January 5, 2010
BASEBALL: The Unit Has Landed
Randy Johnson has announced his retirement. A sure-fire Hall of Famer, of course, but how good really was Johnson? Below the fold, I run some quick numbers. These are career stats - Johnson's prime from 1993-2002 stacks up even more impressively against the prime of any other lefthanded pitcher with a long career - and some of the calculations are a little rough, but you should get the idea: Johnson was probably the second-best lefthanded pitcher ever (behind Lefty Grove) and has a case for #1, depending how one weighs adjustments for different eras of the game.
Guide to the numbers below - ERA+, as regular readers know, is the park-adjusted league ERA divided by the pitcher's ERA, so it's a % of how far better than league-average a pitcher's ERA was. An ERA+ of 200 means an ERA half the league. The sample below compares Johnson to the other 28 lefthanded pitchers since 1871 to throw 3,000 or more career innings (so: no Koufax) with an ERA+ of 100 or better, of which Johnson's ERA+ of 136 places him second only to Lefty Grove.
QI or Quality Innings is ERA+ times IP - basically a quick method for combining quality and quantity.
LgERA is the park-adjusted baseline used to compute ERA+
BIP% is a rough calculation of balls in play that became hits, the part of the pitcher's game that depends upon defense (also luck, but luck evens out pretty well over this many innings).
For BB/9, I combined walks with hit batsmen (Johnson put a lot of guys on base that way).
dERA is a measurement of defense-independent ERA based on Voros McCracken's DIPS formula designed to compute what a defense-independent ERA should have been (based on a pitcher's HR, BB, K and HBP allowed, assuming an average defense), although given the uneven availability of intentional walk data I left out Voros' adjustments for IBB.
dERA+ is dERA divided by LgERA, to quickly adjust for differing playing conditions.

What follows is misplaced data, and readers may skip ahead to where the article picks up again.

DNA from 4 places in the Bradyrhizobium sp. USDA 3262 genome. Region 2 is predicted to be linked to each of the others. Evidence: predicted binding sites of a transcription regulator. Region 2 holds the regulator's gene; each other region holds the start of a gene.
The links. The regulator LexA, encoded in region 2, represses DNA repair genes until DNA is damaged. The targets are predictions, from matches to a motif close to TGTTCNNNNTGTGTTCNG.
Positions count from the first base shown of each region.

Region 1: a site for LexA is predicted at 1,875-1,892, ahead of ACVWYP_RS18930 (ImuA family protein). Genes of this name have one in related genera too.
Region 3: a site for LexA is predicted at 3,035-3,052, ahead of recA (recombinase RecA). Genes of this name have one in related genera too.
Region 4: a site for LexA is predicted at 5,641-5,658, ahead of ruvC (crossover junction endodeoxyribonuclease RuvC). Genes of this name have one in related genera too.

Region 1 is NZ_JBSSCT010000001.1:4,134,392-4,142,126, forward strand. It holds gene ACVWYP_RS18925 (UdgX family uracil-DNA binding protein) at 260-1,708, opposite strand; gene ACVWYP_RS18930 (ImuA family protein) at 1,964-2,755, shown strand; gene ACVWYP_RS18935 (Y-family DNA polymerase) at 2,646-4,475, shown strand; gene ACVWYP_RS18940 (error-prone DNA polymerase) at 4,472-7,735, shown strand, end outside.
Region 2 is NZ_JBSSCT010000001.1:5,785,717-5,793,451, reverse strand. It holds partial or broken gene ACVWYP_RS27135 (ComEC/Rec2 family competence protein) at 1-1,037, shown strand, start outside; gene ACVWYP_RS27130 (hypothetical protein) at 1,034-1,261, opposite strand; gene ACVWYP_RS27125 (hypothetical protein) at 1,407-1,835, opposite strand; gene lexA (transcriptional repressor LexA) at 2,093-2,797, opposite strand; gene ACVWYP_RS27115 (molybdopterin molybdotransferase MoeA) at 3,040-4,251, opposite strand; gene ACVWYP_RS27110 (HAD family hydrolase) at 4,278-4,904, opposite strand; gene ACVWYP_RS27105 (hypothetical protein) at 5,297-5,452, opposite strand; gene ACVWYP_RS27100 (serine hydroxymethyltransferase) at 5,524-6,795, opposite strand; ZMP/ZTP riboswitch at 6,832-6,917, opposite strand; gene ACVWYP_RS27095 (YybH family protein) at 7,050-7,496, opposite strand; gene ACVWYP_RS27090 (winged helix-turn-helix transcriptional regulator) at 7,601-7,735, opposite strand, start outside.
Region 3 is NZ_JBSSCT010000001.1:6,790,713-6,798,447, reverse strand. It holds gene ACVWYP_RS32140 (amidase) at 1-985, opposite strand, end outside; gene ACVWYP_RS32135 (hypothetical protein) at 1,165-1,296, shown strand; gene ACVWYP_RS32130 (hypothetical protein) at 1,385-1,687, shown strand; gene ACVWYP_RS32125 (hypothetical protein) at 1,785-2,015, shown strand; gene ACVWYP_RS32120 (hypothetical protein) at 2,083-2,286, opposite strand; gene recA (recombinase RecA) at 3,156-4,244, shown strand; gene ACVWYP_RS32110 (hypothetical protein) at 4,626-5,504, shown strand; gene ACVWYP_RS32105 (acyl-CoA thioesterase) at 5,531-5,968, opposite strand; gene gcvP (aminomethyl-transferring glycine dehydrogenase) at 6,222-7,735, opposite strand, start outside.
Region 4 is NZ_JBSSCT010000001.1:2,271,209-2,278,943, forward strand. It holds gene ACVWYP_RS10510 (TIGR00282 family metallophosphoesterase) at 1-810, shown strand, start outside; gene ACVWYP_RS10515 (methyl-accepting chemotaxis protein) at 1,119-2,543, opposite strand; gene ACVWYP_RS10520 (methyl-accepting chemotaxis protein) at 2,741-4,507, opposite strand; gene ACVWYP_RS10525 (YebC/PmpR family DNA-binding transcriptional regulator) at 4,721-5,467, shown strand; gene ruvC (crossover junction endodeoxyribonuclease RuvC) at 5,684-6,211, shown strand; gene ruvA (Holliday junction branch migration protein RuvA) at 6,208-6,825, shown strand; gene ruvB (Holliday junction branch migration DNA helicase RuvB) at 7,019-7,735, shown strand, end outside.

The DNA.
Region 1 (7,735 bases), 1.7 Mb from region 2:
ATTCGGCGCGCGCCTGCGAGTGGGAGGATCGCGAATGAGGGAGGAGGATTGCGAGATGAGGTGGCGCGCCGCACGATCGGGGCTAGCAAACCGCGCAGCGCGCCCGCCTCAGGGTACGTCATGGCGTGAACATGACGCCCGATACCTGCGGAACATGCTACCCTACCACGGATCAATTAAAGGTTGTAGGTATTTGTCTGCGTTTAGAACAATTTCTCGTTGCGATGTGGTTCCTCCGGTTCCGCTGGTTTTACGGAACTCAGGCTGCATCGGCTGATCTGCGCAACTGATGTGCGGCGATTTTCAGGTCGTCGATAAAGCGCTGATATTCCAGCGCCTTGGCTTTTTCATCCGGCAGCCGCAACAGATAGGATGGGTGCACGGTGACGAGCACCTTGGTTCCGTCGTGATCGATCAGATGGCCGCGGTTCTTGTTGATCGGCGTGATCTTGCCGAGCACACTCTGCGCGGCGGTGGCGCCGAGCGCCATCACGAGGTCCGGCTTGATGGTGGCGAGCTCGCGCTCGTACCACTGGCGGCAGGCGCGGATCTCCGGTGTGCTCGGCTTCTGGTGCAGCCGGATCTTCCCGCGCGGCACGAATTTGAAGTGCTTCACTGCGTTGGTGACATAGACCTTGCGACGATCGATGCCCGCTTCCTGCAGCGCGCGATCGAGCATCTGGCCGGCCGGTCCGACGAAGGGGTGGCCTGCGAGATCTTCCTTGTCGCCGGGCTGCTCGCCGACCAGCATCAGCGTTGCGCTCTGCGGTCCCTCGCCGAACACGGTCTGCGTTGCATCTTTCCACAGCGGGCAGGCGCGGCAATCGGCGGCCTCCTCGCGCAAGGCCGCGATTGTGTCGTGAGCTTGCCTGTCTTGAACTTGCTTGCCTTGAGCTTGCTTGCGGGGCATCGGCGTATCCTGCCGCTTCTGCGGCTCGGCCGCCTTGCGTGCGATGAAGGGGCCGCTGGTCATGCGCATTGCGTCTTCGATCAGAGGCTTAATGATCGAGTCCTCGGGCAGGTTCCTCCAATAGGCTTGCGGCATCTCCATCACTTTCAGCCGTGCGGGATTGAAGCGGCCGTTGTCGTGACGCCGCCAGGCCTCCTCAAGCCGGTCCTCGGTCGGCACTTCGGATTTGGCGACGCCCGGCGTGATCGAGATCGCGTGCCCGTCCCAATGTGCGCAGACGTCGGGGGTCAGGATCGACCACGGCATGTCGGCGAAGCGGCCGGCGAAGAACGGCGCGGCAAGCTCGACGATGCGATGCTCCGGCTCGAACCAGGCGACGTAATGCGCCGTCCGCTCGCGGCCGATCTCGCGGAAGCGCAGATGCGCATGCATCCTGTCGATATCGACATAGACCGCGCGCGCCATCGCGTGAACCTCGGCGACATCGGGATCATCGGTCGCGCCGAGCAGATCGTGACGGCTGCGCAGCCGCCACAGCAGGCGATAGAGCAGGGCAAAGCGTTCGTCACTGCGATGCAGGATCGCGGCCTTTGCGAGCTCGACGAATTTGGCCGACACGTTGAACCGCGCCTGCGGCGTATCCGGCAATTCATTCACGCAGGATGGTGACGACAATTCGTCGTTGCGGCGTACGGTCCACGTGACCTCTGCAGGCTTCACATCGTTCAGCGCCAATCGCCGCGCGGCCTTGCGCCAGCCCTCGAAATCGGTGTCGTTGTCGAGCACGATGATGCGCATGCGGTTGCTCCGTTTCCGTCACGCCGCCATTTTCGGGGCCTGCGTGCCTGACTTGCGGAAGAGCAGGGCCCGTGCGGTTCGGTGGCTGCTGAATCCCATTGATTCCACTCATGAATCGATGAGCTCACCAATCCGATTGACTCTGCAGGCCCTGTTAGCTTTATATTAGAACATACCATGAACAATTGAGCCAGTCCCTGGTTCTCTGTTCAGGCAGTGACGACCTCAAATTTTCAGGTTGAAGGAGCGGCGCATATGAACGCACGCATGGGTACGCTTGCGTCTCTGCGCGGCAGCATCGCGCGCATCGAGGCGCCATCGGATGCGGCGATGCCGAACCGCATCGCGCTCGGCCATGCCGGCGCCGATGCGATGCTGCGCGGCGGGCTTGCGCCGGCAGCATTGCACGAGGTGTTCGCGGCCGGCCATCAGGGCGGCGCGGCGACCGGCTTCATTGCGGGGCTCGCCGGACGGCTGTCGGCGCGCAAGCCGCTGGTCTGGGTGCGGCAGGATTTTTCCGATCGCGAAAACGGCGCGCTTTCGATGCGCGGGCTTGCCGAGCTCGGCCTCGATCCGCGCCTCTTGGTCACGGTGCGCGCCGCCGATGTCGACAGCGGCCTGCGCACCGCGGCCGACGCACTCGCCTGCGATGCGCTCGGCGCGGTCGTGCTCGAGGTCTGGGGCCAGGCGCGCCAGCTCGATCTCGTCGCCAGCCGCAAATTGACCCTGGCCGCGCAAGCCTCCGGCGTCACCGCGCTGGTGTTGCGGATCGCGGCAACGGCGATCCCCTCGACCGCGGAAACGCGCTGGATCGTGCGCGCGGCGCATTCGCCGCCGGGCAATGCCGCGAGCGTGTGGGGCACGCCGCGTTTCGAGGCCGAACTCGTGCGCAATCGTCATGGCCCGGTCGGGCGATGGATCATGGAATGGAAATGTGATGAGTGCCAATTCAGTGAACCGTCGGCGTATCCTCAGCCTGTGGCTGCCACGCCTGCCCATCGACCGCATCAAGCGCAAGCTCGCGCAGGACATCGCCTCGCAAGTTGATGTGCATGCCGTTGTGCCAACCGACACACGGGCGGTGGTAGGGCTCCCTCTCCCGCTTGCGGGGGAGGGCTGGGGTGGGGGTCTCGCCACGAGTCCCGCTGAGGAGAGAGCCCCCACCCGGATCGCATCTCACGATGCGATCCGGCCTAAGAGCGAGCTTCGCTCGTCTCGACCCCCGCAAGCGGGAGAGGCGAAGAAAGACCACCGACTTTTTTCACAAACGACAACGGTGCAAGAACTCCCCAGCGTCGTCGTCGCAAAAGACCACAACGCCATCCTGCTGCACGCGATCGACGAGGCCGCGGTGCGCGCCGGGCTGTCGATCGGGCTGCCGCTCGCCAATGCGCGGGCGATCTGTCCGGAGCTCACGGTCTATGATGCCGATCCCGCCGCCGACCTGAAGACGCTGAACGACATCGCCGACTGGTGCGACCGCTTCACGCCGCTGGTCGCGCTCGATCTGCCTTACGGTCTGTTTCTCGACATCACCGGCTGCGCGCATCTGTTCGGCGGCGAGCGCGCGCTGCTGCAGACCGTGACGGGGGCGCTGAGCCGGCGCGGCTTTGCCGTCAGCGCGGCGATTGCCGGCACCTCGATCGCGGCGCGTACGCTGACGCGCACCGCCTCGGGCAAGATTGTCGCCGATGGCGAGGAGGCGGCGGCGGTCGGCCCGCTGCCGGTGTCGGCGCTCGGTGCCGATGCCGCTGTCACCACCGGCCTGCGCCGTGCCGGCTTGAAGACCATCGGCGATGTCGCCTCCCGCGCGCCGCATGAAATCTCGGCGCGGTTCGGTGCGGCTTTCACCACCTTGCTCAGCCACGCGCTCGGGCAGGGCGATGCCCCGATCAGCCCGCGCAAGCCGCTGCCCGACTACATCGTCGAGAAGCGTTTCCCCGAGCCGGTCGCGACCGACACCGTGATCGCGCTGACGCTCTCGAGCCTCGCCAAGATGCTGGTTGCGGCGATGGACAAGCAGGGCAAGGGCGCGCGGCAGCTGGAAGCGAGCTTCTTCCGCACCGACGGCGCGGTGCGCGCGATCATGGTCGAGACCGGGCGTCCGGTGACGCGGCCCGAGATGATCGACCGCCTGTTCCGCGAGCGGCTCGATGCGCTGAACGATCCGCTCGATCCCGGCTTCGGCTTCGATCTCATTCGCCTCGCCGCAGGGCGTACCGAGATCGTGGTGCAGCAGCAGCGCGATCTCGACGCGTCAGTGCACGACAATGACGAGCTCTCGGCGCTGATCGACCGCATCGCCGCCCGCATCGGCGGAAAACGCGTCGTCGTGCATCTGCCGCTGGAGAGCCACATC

QdI is the Quality Innings formula again, except using dERA+
As you will see, when you rank the lefties all-time by QI, the race goes to the longest-distance runners (Spahn and Carlton), but ranked by QdI, Johnson - with his massive K numbers making him less dependent on his defense - pulls to #1.
Note also that by plain old wins and losses, Johnson clocks in at 137 games over .500, second only to Grove (+159), followed by Eddie Plank (+132), Whitey Ford (+130), Warren Spahn (+118) and Tom Glavine (+102).
This is a pretty amazing chart. We all knew Randy was great, but not this great. Yankees fans did not get to see Prime Randy (except in 2001 world series), and that's too bad. Tanana at number 9, eh? Who knew? I always thought Whitey Ford would place higher. And Tommy John and Jim Kaat deserve serious HOF consideration.
I think of Randy Johnson as Sandy Koufax if he'd been healthy enough for a 20 year career. The numbers pretty much back it up (he fell to 'just above average power pitcher' status a few years ago). The numbers that Johnson, Maddux & Pedro put up against the steroid addle freaks of the 90's is mind boggling. If no steroids, what would their ERA's have been?
One can only imagine.
I wonder if these great pitchers (Maddux, Roger, Randy and Pedro) would have had the same ERAs even without the steroid hitters. The batters could not hit these guys, so did the big muscles even matter when they pitched?
The batters could not hit these guys, so did the big muscles even matter when they pitched?
Anabolic steroids don't just make you "big" and strong, but they increase overall muscle, including fast twitch muscle fiber. YES, steroids make bat speed even quicker as well as giving extra 'rebound' time from fatigue. Exhibit A: Ben Johnson.
People in the majors are able to hit a baseball. Steroids help them do it better. Go look at skinny Bonds versus juiced Bonds.
I thought we were past the "do steroids help batters" argument?